Streeter, after passing for 3,504 yards and 17 touchdowns in mostly his junior and senior seasons at Clemson, was not drafted by the NFL, primarily due to his injury history. He missed games with a broken collarbone and ankle injuries, but always returned to action, earning him the nickname, ‘Bionic Brandon.’ 
   In fact, Clemson created a ‘Brandon Streeter Award’ for, ‘athletic performance despite physical injury,’ according to the Tigers’ media guide. 
   Streeter’s past injuries did not concern the Cobras, said Kay. 
  ‘Injuries are the nature of the game,’ said Kay. ‘It’s not easy to put on the helmet and not get beat up. When you’ve played long enough to reach this level, everybody’s had somewhat of an injury history. 
   ‘For us, everything was contingent on him (Streeter) passing our physical, and he passed all our tests.’ 
   Streeter and his agent Jim Simms, a 1979 graduate of Gettysburg College who played football and ran track for Barry Streeter, thought Brandon was on his way to Montreal and the CFL. 
   ‘I was disappointed it did not work out with the CFL,’ Brandon said. ‘I was expecting to be up there this summer because Montreal showed interest, especially when I tried out for them. I still don’t know why they didn’t call me. They mailed me flight tickets for practice and everything, and then two days before I was to go, they canceled on me. They signed a bunch of QBs and, I guess, just decided not to include me. 
   ‘Actually, I was shocked. I thought it was 100 percent (he’d be playing in the CFL). That’s when I decided to go back to Clemson and finish up grad school. The AD got me a scholarship. 
   ‘My thoughts then were, just take it easy and stay in shape in case something came out of nowhere.’ 
   And, indeed, the Arena League did. Simms, whose Simms Sports Management in San Francisco represents NFL stars Jamal Anderson of Atlanta and Cincinnati’s Corey Dillon, called in September to say the Cobras were hot for Streeter to try out. 
   ‘At that point, the Arena game didn’t look so bad anymore,’ said Brandon, laughing at himself. ‘I figured, I’m still young, there’s no reason for me not to try it. Plus, when I was going to Clemson games this fall, I could still feel it, I could still tell that I wasn’t ready to stop playing the game.’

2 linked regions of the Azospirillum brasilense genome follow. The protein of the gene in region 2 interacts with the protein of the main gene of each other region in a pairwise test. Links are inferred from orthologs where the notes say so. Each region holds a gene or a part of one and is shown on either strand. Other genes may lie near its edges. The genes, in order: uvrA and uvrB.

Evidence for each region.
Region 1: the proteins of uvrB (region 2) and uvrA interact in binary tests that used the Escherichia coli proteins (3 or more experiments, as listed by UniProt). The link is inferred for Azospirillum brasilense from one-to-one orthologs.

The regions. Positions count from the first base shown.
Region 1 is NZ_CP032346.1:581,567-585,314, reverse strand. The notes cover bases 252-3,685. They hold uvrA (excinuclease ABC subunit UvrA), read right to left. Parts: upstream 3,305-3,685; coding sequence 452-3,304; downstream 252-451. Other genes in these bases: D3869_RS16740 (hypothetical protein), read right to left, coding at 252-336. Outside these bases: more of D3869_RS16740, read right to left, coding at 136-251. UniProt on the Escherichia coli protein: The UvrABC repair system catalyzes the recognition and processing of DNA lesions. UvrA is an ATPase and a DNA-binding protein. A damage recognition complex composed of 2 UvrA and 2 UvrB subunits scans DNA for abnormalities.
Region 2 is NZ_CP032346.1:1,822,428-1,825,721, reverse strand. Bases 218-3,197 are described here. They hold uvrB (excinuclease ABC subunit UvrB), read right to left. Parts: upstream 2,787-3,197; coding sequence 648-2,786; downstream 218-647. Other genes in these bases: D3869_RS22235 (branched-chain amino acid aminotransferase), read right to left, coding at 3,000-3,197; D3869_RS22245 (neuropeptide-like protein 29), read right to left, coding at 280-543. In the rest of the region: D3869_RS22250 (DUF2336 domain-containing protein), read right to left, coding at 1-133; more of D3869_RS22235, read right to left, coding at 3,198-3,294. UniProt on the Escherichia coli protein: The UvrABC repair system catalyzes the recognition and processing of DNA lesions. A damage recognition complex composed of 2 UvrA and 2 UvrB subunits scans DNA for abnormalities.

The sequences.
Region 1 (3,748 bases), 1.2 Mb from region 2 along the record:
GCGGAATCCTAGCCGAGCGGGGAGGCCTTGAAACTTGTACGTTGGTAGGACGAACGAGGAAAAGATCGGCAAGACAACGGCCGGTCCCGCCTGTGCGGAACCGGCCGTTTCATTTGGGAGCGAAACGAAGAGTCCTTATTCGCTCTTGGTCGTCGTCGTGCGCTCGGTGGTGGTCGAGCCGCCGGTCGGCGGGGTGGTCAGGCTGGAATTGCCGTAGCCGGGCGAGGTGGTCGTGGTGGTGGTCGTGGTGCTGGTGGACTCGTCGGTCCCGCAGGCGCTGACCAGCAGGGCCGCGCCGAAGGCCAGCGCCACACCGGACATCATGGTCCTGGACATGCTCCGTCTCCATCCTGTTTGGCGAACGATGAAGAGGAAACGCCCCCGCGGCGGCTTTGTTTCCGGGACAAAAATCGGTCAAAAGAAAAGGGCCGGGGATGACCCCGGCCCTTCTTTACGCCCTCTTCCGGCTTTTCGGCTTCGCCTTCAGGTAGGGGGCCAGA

Streeter’s father knew his son did not have the game out of his system. 
   ‘Everybody wants to be drafted by the NFL, but shoot, that doesn’t often happen,’ said Barry Streeter. ‘This is a great opportunity for Brandon to show he can play at a high level and stay healthy. Plus, now it’s been proven Arena quarterbacks can play at the next level.’ 
   Coach Streeter sees the Arena competition as a good fit for his son at this stage of his career. 
   ‘It forces you to make quick decisions and prove you have a quick release - those things are right up Brandon’s alley,’ said Barry. ‘He had to do those things his senior year at Clemson. 
   ‘Not playing this year, seeing all the other guys play, I know Brandon wants to play somehow, somewhere... Plus I want to see him play. I haven’t had many chances in the past so maybe this will be. I hope this is his first step in something even better.’ 
   Kay said, ‘Brandon’s acclimation will come quickly.’ The Cobras coach said he will get extensive playing time in two exhibition games in early April. 
   ‘I was honest with Brandon. It’s highly unlikely (he will win the starting job). There is an incumbent,’ said Kay. 
   A name incumbent, at that. The Cobras starting quarterback is Fred McNair, 32, the original ‘Air McNair’ at Alcorn State before his younger brother, Steve McNair, now starter for the NFL’s Tennessee Titans, broke all his records.